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Regional variations in the influence of mesoscale eddies on near-surface chlorophyll


Gaube, P and McGillicuddy, DJ and Chelton, DB and Behrenfeld, MJ and Strutton, PG, Regional variations in the influence of mesoscale eddies on near-surface chlorophyll, Journal of Geophysical Research: Oceans, 119, (12) pp. 8195-8220. ISSN 2169-9275 (2014) [Refereed Article]


Copyright Statement

Copyright 2014 American Geophysical Union

DOI: doi:10.1002/2014JC010111


Eddies can influence biogeochemical cycles through a variety of mechanisms, including the excitation of vertical velocities and the horizontal advection of nutrients and ecosystems, both around the eddy periphery by rotational currents and by the trapping of fluid and subsequent transport by the eddy. In this study, we present an analysis of the influence of mesoscale ocean eddies on near-surface chlorophyll (CHL) estimated from satellite measurements of ocean color. The influences of horizontal advection, trapping, and upwelling/downwelling on CHL are analyzed in an eddy-centric frame of reference by collocating satellite observations to eddy interiors, as defined by their sea surface height signatures. The influence of mesoscale eddies on CHL varies regionally. In most boundary current regions, cyclonic eddies exhibit positive CHL anomalies and anticyclonic eddies contain negative CHL anomalies. In the interior of the South Indian Ocean, however, the opposite occurs. The various mechanisms by which eddies can influence phytoplankton communities are summarized and regions where the observed CHL response to eddies is consistent with one or more of the mechanisms are discussed. This study does not attempt to link the observed regional variability definitively to any particular mechanism but provides a global overview of how eddies influence CHL anomalies.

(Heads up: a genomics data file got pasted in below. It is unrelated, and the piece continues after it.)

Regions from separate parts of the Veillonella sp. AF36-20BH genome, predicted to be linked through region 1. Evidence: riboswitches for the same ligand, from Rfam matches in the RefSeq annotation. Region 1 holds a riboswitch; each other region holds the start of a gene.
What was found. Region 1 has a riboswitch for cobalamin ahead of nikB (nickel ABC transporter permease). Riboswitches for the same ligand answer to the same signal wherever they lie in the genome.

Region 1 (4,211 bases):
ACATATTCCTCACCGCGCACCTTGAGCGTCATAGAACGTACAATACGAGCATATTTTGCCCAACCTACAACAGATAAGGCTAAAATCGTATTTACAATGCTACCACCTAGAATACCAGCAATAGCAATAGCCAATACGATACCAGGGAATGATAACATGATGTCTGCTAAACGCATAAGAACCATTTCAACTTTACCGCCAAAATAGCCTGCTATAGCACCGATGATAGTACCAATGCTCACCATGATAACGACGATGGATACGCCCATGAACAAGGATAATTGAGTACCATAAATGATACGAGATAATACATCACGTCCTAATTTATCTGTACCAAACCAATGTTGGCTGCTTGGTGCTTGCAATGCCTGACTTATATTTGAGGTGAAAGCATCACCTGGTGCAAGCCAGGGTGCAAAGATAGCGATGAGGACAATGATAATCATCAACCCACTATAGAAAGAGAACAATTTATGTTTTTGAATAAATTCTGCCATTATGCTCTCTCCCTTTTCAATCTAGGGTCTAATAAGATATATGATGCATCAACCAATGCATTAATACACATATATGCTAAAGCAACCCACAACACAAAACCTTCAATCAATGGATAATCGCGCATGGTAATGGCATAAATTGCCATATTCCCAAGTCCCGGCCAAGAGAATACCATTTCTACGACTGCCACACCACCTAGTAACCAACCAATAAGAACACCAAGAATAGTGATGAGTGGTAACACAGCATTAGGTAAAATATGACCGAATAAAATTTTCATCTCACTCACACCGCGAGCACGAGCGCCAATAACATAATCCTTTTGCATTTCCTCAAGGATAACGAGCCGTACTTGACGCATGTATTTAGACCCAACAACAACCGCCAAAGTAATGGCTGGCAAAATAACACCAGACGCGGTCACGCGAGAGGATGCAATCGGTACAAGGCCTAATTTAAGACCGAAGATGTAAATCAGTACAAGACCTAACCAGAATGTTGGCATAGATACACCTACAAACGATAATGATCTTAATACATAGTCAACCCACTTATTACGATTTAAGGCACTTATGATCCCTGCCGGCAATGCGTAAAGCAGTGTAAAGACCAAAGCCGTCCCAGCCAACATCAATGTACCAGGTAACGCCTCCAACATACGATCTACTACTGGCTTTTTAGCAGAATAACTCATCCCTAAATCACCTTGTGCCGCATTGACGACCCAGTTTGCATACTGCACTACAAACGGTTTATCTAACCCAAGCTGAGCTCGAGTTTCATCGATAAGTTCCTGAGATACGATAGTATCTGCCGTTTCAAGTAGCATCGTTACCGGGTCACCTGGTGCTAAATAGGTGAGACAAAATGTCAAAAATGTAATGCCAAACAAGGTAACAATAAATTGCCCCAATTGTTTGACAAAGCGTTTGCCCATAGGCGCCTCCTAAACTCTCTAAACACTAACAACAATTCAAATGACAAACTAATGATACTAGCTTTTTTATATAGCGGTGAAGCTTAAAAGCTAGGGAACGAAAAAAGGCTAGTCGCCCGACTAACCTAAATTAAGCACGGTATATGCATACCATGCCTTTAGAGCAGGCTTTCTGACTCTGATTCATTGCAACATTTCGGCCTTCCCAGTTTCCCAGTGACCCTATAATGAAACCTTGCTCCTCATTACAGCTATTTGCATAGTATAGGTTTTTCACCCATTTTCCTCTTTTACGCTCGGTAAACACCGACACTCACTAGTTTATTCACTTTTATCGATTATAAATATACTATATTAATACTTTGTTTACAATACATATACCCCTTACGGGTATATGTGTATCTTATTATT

Item Details

Item Type:Refereed Article
Keywords:mesoscale eddies, satellite observations, physical-biological interaction
Research Division:Earth Sciences
Research Group:Oceanography
Research Field:Physical oceanography
Objective Division:Environmental Management
Objective Group:Terrestrial systems and management
Objective Field:Assessment and management of terrestrial ecosystems
UTAS Author:Strutton, PG (Professor Peter Strutton)
ID Code:99079
Year Published:2014
Web of Science® Times Cited:185
Deposited By:IMAS Research and Education Centre
Deposited On:2015-03-12
Last Modified:2017-11-30
Downloads:173 View Download Statistics

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